The lady heard him in astonishment: for this turn of fate she had been wholly unprepared—the idea of his being attached to another had never once presented itself to her imagination; she had never calculated on the possibility that her alliance should be declined by any individual of a family less than sovereign. She possessed, however, pride of character superior to her pride of rank, and strength of mind suited to the loftiness of her ambition. With dignity in her air and countenance, after a pause of reflection, she replied, "Count Albert Altenberg is, I find, equal to the high character I have heard of him: deserving of my esteem and confidence, by that which can alone command esteem and merit confidence—sincerity. His example has recalled me to my nobler self, and he has, in this moment, rescued me from the labyrinth of a diplomatist. Count Albert's sincerity I—little accustomed to imitation, but proud to follow in what is good and great—shall imitate. Know then, sir, that my heart, like your own, is engaged: and that you may be convinced I do not mock your ear with the semblance of confidence, I shall, at whatever hazard to myself, trust to you my secret. My affections have a high object—are fixed upon him, whose friend and favourite Count Albert Altenberg deservedly is. I should scorn myself—no throne upon earth could raise me in my own opinion, if I could deceive or betray the man who has treated me with such sincerity."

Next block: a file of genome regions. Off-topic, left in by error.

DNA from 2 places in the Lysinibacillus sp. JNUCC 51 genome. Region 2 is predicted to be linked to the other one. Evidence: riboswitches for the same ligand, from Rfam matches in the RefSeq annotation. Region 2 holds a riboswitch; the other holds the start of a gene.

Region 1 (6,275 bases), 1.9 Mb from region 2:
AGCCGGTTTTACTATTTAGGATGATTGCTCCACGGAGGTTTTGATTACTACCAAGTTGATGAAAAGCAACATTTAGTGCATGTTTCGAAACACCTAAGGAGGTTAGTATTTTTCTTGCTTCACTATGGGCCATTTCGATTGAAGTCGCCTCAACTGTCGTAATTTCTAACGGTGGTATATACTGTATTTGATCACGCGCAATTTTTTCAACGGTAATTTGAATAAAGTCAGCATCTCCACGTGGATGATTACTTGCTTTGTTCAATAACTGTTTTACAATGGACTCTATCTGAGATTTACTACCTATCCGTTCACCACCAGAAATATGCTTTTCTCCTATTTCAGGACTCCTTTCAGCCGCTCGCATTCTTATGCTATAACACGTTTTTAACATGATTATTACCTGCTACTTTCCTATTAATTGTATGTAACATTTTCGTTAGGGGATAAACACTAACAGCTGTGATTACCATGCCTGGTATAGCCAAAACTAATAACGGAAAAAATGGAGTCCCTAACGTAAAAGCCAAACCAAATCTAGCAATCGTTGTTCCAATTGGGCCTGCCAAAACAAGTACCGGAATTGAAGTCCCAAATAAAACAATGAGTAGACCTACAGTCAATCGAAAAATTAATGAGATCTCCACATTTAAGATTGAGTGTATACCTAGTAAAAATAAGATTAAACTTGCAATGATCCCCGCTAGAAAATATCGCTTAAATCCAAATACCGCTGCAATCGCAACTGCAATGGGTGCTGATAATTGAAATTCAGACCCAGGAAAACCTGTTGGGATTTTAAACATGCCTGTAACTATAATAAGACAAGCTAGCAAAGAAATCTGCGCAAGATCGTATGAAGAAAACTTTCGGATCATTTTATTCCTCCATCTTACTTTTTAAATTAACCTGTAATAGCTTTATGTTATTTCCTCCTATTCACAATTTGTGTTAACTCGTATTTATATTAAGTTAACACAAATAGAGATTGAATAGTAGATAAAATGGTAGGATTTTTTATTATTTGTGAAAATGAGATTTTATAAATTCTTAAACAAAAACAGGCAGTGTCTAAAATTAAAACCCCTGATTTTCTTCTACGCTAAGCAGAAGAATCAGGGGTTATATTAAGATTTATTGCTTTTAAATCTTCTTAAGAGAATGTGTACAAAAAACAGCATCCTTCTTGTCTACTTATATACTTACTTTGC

Relieved at once by this explanation, and admiring the manner in which it was made, mingled joy and admiration were manifest in his countenance; and the lady forgave him the joy, in consideration of the tribute he paid to her superiority. Admiration was a tribute he was most willing to yield at this moment, when released from that engagement to love, which it had been impossible for him to fulfil.

The Countess recalled his attention to her affairs and to his own. Without his making any inquiry, she told him all that had been done, and all that yet remained to be done, for the accomplishment of her hopes: she had been assured, she said, by one now in the favour and private confidence of the hereditary prince, that his inclination for her was—painfully and with struggles, which, in her eyes, made his royal heart worthy her conquest—suppressed by a sense of honour to his friend.

"This conflict would now cease," Count Albert said. "It should be his immediate care to relieve his Prince from all difficulty on his account."

"By what means?" the Countess asked.